2022 elections

Midterm Enthusiasm Softens Among Democratic Voters

Democratic advantage on excitement for 2022 elections has narrowed since April

Voting rights activists protest in Black Lives Matter Plaza in Washington, D.C., on July 17. New trend polling shows Democratic voter enthusiasm toward next year's midterm elections has waned since earlier this year. (Alex Wong/Getty Images)
  • 48% of Democratic voters are “very” or “extremely” enthusiastic about the midterms, down 5 percentage points since April.

  • A third of Republican voters said they’re “extremely enthusiastic” about the midterms, compared with 24% of Democrats.

With several of President Joe Biden’s key agenda items stalled on Capitol Hill – and former President Donald Trump largely out of the picture, at least for now – excitement for the 2022 midterm elections has softened among Democratic voters even as it’s gained some strength across the aisle.

According to a new Morning Consult/Politico survey, the share of Democratic voters who said they were “very” or “extremely” enthusiastic about the midterms has fallen 5 percentage points since April, to 48 percent, along with similarly sized drops among Americans who voted for Biden in November.

Nearly 4 in 5 Democratic voters said in the July 16-18 survey that they were at least “somewhat” enthusiastic about the 2022 elections, down slightly from the April 9-12 poll, which was conducted a month after Congress sent Biden the $1.9 trillion COVID-19 relief package. Each poll surveyed roughly 2,000 registered voters, with 2-point margins of error.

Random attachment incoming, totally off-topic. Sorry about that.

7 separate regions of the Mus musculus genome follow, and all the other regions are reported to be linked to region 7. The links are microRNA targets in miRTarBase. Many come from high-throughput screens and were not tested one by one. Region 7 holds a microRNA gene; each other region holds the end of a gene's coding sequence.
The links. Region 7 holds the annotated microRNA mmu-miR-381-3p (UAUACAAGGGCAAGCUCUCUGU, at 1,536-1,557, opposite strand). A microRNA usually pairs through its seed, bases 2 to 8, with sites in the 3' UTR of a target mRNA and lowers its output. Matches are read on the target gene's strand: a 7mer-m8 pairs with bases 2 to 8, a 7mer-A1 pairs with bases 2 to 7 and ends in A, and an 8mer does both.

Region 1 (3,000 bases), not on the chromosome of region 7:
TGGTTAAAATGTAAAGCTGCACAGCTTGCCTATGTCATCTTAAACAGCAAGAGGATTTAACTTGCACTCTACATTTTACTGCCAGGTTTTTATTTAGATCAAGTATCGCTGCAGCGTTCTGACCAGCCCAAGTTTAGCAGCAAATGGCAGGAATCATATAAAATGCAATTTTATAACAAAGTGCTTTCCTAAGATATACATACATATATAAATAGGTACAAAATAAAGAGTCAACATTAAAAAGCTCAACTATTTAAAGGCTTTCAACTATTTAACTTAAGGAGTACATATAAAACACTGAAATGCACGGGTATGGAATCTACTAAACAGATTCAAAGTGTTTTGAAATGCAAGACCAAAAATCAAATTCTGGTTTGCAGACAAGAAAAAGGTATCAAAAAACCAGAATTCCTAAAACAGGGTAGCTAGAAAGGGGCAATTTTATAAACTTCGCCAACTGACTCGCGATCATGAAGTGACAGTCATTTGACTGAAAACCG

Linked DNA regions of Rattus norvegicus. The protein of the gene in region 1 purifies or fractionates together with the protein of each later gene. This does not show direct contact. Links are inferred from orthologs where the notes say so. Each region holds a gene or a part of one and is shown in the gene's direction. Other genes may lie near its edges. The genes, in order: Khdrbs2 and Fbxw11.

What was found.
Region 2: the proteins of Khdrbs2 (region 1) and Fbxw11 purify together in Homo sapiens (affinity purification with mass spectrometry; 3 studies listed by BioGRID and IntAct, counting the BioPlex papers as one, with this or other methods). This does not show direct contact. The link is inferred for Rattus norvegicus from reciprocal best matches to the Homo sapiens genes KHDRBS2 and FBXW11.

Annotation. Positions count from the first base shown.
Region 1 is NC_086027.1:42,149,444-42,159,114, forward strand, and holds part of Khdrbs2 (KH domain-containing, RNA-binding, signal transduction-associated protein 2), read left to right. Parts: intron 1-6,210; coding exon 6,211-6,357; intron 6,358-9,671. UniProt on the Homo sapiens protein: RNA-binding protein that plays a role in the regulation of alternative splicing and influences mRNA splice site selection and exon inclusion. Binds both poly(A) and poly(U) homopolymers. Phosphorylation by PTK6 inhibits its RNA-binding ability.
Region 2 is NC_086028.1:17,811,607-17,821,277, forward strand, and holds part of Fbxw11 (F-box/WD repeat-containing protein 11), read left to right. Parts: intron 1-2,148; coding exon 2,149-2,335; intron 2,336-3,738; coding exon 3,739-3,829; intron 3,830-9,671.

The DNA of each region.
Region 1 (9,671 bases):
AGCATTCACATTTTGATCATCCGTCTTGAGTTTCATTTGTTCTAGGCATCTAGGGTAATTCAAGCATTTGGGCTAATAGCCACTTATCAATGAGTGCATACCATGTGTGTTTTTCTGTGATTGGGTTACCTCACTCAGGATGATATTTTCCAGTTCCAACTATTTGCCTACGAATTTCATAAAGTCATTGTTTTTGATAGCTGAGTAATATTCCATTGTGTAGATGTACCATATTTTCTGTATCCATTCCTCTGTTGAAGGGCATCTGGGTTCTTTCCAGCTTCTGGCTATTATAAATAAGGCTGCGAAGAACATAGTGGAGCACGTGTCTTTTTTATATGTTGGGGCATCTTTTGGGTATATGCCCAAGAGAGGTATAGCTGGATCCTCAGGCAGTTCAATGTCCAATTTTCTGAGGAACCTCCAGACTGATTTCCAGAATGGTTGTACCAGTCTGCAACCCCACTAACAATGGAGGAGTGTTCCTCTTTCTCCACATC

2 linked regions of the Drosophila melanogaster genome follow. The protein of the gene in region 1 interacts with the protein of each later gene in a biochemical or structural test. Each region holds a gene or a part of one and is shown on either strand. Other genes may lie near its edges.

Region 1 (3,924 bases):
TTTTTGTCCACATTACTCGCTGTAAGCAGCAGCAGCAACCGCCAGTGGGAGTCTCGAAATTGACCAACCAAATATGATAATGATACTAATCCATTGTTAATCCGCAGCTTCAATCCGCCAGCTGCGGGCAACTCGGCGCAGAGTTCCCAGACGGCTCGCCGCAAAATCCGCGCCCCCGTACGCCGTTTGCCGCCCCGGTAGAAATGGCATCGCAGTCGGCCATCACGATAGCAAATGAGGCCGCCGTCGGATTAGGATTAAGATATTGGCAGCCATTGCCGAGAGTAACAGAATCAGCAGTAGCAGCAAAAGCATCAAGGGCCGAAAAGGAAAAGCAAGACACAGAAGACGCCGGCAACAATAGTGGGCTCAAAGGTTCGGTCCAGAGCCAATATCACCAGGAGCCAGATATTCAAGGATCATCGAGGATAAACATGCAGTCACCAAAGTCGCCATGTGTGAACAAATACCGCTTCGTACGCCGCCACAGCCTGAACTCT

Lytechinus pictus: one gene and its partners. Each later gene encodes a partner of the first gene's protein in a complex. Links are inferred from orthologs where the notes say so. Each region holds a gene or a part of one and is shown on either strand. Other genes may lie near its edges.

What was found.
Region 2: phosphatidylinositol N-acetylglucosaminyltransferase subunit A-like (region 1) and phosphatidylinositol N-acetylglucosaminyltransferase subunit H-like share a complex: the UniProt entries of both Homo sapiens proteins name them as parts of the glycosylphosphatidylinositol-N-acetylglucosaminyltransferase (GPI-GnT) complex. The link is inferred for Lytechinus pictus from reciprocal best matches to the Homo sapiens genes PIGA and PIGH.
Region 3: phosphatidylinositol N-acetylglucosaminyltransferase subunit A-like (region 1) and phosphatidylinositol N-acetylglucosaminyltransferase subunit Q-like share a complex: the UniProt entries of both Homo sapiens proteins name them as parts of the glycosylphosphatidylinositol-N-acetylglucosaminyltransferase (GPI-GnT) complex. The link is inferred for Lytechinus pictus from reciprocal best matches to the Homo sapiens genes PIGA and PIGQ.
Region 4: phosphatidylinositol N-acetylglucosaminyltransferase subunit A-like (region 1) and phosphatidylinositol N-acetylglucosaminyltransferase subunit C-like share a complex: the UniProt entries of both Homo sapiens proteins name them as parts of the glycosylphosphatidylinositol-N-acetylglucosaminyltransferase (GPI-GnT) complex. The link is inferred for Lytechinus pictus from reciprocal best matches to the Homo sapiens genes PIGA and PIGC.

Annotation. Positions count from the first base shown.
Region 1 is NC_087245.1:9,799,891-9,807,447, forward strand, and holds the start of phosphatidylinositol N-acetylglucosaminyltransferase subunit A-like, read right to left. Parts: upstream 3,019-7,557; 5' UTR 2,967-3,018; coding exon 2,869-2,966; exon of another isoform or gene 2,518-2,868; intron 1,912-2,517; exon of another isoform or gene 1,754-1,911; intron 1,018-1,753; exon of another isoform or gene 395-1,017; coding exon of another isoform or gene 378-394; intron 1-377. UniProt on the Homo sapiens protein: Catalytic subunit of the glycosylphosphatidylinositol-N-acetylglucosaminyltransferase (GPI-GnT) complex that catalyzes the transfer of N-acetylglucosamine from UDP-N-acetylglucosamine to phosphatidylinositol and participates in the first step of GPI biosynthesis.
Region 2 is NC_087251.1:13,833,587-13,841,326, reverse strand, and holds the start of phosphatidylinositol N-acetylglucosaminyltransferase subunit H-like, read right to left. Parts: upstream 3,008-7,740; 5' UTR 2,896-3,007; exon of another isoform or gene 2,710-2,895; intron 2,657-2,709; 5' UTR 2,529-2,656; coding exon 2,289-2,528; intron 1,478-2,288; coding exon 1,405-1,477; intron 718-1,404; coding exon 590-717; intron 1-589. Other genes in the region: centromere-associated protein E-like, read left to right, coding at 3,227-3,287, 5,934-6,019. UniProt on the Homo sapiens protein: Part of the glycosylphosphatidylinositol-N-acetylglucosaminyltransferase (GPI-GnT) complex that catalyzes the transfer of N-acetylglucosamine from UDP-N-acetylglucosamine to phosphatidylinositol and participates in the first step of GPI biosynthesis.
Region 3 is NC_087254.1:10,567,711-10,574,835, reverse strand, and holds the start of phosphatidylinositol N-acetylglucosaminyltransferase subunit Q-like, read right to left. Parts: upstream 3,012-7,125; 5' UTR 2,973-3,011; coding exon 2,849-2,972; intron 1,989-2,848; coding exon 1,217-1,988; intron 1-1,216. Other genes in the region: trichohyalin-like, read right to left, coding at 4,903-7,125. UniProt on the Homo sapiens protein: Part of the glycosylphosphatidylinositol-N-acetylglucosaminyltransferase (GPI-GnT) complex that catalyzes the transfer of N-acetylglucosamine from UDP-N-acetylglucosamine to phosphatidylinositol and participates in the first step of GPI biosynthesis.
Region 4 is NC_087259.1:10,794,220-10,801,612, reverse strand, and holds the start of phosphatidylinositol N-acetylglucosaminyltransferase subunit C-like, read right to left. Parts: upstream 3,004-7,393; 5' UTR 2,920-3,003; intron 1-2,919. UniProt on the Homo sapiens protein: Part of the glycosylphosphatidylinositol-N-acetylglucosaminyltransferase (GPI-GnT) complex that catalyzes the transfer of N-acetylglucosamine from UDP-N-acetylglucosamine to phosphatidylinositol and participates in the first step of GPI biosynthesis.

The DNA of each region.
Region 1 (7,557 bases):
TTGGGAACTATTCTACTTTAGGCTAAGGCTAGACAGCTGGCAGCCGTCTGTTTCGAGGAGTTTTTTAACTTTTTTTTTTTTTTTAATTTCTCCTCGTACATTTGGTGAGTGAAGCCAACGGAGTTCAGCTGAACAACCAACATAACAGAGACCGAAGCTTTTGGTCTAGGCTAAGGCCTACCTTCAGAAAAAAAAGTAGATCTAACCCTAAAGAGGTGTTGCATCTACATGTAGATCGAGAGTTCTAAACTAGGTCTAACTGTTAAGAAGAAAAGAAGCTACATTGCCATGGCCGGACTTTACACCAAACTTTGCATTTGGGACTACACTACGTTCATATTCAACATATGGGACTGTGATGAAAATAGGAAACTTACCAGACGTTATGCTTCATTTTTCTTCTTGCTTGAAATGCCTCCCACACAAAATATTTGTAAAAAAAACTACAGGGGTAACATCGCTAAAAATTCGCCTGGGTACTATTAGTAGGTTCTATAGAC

As was the case three months ago, Democrats are more likely than Republicans to say they’re at least somewhat enthusiastic about the midterms. But Republicans have strengthened their intensity advantage.

A third of Republican voters said they’re “extremely enthusiastic” about the midterms, compared with 24 percent of Democrats, and Trump voters – who were virtually tied with Biden voters on the question in April – are now 8 points more likely than the current president’s supporters (31 percent to 23 percent) to share the sentiment.

Enthusiasm, like many midterm electoral dynamics, tends to favor the party out of power, and if the 2010 and 2014 midterm cycles under then-President Barack Obama are any indication, congressional Democrats are right to worry about depressed turnout from their base. A Morning Consult/Politico poll last month found that a quarter of Democratic voters said their party’s lawmakers on Capitol Hill had underperformed their expectations

One potential mitigating factor for Democrats is a lack of confidence in elections among GOP voters, which Republican officials have blamed for the two January runoff losses in Georgia that saw them lose control of the Senate. According to the latest Morning Consult tracking released last week, 38 percent of Republicans say they have at least some confidence in the U.S. electoral system, compared with 62 percent of Democrats, following a trend that has persisted since Trump’s November loss.

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